Avalanche Advisory

Turnagain Area Avalanche Advisory
Thursday, April 26th 2018 7:00 am by Heather Thamm
ARCHIVED ADVISORY - All advisories expire after 24 hours from the posting date/time.
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The Bottom Line

The avalanche danger is MODERATE, but may increase to CONSIDERABLE if the sun appears this afternoon. Triggering a wet avalanche is possible today on steep slopes below 2500’. If the sun comes out natural wet avalanches are possible in the afternoon in the alpine. It is also possible to trigger a storm slab 1-3’ deep in the alpine where drier snow exists. Cornice fall could trigger a storm slab or wet loose avalanche below.

**In Portage Valley where precipitation totals were much greater this week, be aware of popular hiking areas with avalanche terrain above like Byron Glacier trail. Some hikers last Saturday had a close call when an avalanche released naturally from above. 

Friday outlook: Similar weather is forecasted for tomorrow. Springtime conditions require constant evaluation of the snowpack and flexible objectives. Evaluate terrain and snowpack as you travel. Extra caution if solar radiation starts changing the snow.

 Show the Complete North American Avalanche Danger Scale
2 Moderate Alpine / Above 2,500' Travel Advice: Heightened avalanche conditions on specific terrain features. Evaluate snow and terrain carefully; identify features of concern.
2 Moderate Treeline / 1,000'-2,500' Travel Advice: Heightened avalanche conditions on specific terrain features. Evaluate snow and terrain carefully; identify features of concern.
2 Moderate Below Treeline / Below 1,000' Travel Advice: Heightened avalanche conditions on specific terrain features. Evaluate snow and terrain carefully; identify features of concern.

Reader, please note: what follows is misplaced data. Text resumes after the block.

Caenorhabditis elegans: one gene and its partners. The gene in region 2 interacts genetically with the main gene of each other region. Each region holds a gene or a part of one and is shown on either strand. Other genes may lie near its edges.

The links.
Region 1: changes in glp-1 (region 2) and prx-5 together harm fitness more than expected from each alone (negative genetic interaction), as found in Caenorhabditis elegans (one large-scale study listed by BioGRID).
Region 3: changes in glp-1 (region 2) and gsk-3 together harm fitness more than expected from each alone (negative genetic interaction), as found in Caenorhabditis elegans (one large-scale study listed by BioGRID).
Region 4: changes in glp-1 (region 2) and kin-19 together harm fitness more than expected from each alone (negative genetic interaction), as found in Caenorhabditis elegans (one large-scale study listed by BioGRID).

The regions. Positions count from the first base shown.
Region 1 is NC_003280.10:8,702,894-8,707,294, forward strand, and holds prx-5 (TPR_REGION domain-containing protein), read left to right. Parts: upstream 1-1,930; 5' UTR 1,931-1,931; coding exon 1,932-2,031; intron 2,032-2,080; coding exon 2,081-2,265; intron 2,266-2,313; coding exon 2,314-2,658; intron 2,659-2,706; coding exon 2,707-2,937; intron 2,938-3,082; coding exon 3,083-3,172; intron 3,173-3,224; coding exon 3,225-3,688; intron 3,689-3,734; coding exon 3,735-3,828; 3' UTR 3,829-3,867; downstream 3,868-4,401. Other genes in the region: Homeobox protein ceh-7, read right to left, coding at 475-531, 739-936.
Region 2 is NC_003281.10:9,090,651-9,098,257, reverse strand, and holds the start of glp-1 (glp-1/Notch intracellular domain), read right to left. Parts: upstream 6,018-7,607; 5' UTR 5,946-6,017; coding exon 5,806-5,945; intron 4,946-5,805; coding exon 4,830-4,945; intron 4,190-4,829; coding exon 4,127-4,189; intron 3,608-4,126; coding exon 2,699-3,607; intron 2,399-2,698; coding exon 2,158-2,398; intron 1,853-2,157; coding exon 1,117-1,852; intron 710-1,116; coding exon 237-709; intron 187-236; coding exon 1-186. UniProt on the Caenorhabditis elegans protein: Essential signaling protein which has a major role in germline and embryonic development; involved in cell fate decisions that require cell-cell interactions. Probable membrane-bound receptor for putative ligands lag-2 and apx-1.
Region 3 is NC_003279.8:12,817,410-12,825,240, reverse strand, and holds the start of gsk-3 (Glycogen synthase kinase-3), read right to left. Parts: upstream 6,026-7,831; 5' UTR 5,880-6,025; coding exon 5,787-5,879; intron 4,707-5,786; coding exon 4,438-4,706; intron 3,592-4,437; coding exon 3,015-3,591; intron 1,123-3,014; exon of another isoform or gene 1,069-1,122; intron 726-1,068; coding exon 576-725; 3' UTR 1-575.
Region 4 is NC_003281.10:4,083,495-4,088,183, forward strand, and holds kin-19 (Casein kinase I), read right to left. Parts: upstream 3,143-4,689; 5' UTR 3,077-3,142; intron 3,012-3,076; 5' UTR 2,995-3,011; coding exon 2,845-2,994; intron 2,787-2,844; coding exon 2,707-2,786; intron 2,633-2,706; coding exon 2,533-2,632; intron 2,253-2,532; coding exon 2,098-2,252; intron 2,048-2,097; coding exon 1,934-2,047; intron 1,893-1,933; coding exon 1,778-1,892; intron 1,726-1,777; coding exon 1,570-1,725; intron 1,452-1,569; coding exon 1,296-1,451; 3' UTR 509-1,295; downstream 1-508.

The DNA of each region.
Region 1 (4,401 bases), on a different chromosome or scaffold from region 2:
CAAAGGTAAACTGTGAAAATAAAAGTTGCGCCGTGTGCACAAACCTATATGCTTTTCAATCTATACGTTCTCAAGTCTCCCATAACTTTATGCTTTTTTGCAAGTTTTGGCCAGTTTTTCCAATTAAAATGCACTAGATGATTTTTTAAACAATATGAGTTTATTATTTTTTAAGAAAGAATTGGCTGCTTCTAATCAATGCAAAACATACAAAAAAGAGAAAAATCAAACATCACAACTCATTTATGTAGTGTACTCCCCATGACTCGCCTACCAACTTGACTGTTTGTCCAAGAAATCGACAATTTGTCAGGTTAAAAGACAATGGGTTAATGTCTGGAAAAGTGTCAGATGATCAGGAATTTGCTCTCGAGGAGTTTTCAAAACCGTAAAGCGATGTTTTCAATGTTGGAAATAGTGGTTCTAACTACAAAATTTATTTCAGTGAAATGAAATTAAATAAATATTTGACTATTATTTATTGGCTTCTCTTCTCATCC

Special Announcement
  • CNFAIC is closing up shop and today, April 26, is the final forecast of the season. We do monitor/post any observations that come in all spring and summer - so please keep us, and the community, posted on any snow/avalanche information you may come across on your upcoming adventures! Check back on Saturday, April 28th for springtime tips. 
  • Turnagain Pass, Carter Lake and Snug Harbor remain open. Keep an eye on the riding status at bottom of the page in the coming weeks as the snow continues to melt. 

Avalanche Problem 1

Wet Loose

Almost Certain
Very Likely


Very Large


Triggering a wet avalanche is possible today where rain has saturated the snowpack in the mid and lower elevations. Daytime temperatures are expected to rise into the mid-40F’s in the lower elevations and mid-30F’s to 2500’. Today’s forecast is calling for scattered rain showers (0.15” of rain) below 2300’. As instability showers move through our region, patches of blue sky and sun are also possible at times. Today’s avalanche danger will depend on how warm it gets and if radiation from the sun impacts the snow. Even a little sun shining through thin cloud cover can create rapid warming of the snowpack. Expect surface snow to be wet and ’pushable’ in the mid elevations. Areas like Portage and Girdwood Valley that received more rain in the last few days, there is more potential for a wet avalanche to entrain deeper into the snowpack, and larger avalanches are possible. If the sun heats up dry snow in the upper elevations, natural wet snow avalanches could release naturally, especially near rocks or where chunks of cornice are shedding. Pay attention to how wet and saturated the snow feels. Is this the top 2 or 3” of wet snow or a deeper issue? If your skis or snowmachine start punching deeper into the snowpack, avoid all steep slopes. Triggering a wet avalanche, once it's picked up momentum, can be difficult to manage.